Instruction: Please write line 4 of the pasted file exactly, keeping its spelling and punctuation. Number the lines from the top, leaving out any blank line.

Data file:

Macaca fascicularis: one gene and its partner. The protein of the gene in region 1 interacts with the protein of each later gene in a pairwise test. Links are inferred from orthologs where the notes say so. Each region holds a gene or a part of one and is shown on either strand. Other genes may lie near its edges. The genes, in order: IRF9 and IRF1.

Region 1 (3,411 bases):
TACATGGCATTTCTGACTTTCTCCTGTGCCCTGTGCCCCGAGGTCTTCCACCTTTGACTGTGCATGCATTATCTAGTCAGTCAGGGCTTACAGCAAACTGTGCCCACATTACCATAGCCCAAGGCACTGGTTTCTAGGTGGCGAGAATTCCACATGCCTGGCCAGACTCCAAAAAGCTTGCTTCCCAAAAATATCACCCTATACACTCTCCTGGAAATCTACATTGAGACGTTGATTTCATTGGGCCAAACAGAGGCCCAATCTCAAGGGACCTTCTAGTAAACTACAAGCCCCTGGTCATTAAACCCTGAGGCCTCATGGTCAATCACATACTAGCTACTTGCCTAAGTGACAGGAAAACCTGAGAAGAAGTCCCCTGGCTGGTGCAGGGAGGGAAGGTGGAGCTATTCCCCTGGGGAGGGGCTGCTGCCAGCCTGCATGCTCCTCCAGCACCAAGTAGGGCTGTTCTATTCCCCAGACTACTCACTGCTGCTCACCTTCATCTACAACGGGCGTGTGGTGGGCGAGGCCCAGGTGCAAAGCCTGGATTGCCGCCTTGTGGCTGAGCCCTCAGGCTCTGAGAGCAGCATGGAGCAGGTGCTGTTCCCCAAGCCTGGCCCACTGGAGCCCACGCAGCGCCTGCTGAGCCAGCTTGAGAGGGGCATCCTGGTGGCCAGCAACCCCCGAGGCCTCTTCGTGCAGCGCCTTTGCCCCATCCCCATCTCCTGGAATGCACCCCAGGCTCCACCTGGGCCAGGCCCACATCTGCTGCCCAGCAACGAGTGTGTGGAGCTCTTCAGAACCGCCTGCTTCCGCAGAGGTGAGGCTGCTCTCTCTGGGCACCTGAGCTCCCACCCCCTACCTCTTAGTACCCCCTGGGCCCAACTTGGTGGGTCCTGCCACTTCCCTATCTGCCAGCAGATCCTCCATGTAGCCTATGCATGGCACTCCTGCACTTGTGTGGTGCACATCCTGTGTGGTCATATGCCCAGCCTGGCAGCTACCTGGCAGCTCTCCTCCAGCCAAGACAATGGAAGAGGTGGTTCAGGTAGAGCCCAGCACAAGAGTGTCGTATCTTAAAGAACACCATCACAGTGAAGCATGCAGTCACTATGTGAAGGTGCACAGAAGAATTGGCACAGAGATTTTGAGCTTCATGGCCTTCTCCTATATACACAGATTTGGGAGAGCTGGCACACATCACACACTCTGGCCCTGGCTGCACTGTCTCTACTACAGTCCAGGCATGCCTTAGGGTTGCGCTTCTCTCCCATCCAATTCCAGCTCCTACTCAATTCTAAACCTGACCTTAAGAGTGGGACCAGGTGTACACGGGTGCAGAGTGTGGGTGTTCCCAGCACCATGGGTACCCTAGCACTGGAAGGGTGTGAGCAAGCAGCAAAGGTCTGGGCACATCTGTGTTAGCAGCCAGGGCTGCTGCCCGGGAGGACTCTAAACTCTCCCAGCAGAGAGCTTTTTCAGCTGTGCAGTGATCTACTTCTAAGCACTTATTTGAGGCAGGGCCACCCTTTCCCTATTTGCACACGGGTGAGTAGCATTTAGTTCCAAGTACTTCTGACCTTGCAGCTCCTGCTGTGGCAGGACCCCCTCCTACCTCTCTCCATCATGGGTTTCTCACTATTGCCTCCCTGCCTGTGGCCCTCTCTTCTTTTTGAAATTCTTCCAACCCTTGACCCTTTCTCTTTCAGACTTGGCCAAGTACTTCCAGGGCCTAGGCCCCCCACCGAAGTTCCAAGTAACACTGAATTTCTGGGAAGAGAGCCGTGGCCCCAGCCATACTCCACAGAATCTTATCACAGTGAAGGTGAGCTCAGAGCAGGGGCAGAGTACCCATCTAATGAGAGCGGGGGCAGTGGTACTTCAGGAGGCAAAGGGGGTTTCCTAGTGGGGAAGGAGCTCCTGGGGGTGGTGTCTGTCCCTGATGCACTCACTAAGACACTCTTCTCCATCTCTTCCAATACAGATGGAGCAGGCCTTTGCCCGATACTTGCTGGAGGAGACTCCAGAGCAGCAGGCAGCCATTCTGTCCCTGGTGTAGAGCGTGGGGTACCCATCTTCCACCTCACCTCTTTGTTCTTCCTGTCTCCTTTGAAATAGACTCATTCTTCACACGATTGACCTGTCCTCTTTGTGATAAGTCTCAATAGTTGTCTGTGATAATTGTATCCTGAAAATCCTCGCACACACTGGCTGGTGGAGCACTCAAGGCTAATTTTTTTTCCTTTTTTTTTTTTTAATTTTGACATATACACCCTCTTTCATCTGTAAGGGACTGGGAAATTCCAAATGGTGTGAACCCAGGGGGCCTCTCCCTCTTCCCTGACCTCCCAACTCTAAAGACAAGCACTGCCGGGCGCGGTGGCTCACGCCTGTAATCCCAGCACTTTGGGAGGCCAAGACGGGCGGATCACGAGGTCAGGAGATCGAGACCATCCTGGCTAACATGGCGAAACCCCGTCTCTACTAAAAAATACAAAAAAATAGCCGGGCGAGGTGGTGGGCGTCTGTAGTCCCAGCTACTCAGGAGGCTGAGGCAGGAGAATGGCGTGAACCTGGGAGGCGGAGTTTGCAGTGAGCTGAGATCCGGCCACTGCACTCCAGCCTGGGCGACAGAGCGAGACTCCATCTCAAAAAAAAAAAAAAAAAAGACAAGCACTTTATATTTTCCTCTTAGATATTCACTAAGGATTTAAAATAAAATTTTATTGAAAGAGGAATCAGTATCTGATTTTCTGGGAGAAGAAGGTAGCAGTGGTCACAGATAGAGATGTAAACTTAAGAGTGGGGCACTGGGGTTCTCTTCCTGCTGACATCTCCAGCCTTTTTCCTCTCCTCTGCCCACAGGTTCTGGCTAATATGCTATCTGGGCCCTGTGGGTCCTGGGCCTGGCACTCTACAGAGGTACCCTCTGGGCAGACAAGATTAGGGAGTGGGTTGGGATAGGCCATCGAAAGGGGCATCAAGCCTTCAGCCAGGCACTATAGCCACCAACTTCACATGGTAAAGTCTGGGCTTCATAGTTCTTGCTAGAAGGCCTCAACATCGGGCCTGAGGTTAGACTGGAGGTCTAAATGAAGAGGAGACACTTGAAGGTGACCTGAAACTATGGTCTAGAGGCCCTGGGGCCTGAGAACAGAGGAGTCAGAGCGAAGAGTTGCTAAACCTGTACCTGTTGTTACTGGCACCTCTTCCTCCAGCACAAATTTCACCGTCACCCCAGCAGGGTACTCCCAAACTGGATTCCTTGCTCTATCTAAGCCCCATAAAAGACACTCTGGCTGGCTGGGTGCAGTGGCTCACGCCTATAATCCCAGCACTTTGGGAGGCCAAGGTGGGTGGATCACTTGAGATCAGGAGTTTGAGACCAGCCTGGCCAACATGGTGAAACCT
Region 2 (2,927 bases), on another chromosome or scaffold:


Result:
Region 2 (2,927 bases), on another chromosome or scaffold: